Andy Warhol's signature style of exposing art as a commodity is nowhere more ironic or literal as in his depictions of American currency. One Dollar Bill belongs to a series of drawings that Warhol executed between 1962 and 1964. These works comprised bills that were represented in a variety of formats including the present image of a flattened dollar, as well as a curved and crumpled dollar with dark shadows, a heap of dollars in overlapping planes, and dollars rolled into thick cylinders. Rendered in meticulous illusionistic detail, these works elevated the crassest of subject matter into the realms of high art in what would become Warhol's characteristically sardonic approach.
According to legend, the way Warhol came about painting soup cans and dollar bills was generated in a conversation with Muriel Latow, a New York gallery owner and friend, in 1961. Warhol who was notorious for asking for new ideas was countered with, "is there something that means more to you than money? Would not money be a subject for pictures that everyone would immediately understand: bank notes or soup cans or something similar?" Warhol was clearly drawn to subjects that were easily comprehensible and "loved," and were above all commodities to be consumed.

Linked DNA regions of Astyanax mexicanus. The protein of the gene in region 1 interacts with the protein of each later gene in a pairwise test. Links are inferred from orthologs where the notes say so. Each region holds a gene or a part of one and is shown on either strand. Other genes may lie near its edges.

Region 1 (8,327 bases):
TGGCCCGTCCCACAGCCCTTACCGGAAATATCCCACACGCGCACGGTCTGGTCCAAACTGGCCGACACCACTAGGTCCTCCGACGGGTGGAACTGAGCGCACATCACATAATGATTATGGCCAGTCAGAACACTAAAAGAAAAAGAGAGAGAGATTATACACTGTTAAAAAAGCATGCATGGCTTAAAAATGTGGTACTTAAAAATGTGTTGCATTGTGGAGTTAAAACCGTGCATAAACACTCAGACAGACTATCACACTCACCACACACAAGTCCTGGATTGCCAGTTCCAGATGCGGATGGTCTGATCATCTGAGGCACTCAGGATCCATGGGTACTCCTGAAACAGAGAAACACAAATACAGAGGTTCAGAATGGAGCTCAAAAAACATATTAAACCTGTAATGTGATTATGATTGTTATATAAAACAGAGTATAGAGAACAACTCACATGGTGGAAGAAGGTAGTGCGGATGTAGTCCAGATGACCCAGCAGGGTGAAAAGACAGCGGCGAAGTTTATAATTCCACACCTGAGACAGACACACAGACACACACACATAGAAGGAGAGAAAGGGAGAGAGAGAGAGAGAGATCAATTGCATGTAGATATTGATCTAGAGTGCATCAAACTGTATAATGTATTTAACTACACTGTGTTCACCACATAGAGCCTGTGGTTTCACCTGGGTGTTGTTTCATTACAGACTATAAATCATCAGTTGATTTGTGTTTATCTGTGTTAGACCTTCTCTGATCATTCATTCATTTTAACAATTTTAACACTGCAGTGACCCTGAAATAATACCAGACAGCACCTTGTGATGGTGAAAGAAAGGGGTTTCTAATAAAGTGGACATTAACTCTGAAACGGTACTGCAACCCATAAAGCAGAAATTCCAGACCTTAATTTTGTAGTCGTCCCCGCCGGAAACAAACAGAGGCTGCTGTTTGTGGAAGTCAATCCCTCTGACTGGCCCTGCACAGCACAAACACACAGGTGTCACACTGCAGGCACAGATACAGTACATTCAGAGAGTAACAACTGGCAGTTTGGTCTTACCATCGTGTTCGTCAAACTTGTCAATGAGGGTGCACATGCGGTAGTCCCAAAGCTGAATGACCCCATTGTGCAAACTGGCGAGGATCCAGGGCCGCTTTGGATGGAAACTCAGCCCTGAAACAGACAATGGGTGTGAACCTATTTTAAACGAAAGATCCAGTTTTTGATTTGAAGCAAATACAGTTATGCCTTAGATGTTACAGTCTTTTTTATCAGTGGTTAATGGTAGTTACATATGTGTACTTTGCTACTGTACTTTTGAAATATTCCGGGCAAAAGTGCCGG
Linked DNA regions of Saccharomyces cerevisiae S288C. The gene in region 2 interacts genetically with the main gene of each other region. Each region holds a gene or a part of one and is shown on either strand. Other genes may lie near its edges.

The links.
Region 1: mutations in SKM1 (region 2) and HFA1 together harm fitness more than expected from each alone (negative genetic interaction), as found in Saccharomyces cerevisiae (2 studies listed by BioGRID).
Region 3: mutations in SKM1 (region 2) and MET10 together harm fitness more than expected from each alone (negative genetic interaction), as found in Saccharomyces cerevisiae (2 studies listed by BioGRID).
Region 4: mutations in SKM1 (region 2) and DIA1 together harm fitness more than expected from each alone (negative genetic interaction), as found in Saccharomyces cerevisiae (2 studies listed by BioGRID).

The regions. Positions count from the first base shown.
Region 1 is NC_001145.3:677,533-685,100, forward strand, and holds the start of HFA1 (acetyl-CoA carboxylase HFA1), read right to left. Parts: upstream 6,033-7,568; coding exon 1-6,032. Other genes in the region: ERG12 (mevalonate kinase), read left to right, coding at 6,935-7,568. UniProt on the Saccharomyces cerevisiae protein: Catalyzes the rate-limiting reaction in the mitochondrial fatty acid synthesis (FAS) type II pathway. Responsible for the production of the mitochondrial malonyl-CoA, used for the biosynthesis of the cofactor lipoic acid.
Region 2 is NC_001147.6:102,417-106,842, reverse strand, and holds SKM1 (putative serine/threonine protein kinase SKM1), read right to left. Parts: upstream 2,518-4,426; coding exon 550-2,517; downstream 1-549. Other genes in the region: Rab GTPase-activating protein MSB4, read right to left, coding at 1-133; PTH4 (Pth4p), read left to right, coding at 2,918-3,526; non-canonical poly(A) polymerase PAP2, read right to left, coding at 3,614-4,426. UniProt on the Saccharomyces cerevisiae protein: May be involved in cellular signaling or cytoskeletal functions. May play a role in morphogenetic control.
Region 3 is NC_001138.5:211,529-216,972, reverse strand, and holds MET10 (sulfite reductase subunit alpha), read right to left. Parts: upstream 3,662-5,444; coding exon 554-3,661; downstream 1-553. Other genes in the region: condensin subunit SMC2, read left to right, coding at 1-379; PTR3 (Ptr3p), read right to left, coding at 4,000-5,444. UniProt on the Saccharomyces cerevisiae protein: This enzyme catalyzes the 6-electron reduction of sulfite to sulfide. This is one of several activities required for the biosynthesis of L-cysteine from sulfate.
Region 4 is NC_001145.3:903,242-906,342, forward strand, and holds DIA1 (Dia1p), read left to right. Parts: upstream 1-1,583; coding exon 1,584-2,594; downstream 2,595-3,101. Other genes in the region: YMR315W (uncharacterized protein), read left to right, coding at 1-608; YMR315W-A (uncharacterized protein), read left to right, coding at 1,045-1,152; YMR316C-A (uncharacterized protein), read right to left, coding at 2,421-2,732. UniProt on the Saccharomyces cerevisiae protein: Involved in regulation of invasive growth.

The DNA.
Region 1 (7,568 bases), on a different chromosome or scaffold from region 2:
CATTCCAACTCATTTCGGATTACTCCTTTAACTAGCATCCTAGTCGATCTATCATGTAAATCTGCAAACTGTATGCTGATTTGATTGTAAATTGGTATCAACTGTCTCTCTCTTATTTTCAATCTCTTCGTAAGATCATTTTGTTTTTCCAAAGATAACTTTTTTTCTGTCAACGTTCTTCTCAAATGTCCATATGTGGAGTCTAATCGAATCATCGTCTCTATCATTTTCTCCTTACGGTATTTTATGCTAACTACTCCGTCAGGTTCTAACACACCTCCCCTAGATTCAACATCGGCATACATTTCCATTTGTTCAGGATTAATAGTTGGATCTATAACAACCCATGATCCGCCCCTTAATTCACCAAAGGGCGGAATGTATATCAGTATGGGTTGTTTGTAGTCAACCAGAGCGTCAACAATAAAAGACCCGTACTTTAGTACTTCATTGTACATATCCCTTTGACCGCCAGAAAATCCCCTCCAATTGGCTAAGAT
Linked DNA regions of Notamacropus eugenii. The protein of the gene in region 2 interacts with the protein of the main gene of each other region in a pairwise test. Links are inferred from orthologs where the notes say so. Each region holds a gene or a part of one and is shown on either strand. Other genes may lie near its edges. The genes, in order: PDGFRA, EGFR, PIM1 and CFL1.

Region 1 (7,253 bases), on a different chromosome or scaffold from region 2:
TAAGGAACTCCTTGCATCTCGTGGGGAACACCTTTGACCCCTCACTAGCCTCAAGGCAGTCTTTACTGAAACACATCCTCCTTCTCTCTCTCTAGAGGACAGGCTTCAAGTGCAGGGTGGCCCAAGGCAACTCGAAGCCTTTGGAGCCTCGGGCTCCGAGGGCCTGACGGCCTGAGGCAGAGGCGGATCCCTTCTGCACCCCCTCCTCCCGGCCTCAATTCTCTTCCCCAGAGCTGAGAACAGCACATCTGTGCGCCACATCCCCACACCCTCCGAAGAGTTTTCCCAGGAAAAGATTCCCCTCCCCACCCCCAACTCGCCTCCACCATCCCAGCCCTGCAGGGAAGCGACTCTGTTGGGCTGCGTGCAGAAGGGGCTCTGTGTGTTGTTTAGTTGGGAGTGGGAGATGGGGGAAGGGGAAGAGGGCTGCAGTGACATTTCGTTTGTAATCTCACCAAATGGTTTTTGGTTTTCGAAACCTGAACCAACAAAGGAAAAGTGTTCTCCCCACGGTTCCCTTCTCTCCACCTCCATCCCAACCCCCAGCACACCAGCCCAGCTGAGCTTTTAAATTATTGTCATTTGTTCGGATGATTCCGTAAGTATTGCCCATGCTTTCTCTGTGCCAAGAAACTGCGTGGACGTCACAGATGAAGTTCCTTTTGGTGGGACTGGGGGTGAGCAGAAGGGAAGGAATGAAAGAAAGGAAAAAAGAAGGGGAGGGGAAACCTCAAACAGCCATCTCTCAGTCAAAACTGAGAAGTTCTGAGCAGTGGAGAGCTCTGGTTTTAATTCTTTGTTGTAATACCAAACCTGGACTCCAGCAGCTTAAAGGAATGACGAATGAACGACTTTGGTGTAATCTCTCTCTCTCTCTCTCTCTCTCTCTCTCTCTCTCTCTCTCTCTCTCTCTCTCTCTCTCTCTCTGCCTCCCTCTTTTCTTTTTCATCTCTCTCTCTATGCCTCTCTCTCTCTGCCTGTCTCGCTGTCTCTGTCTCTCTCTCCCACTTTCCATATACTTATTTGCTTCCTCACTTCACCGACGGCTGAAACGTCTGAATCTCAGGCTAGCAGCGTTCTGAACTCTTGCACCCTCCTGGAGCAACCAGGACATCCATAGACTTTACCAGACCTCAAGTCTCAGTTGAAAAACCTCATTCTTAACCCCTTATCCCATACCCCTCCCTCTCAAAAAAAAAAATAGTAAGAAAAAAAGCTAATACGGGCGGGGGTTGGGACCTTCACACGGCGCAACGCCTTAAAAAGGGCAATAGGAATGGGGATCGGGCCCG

Bourdon suggests that, "Warhol's paintings and drawings of flat dollar bills bring to mind the tromp l'oeil works created by several American painters in the closing decades of the nineteenth century, especially William M. Harnett and John Haberle, both of whom scrupulously copied paper money.Many fool-the-eye illusions depend for their success on the actual flatness of the pictured subject. Like Haberle and Harnett, Warhol repeatedly chose to paint subjects that possessed very little three-dimensionality."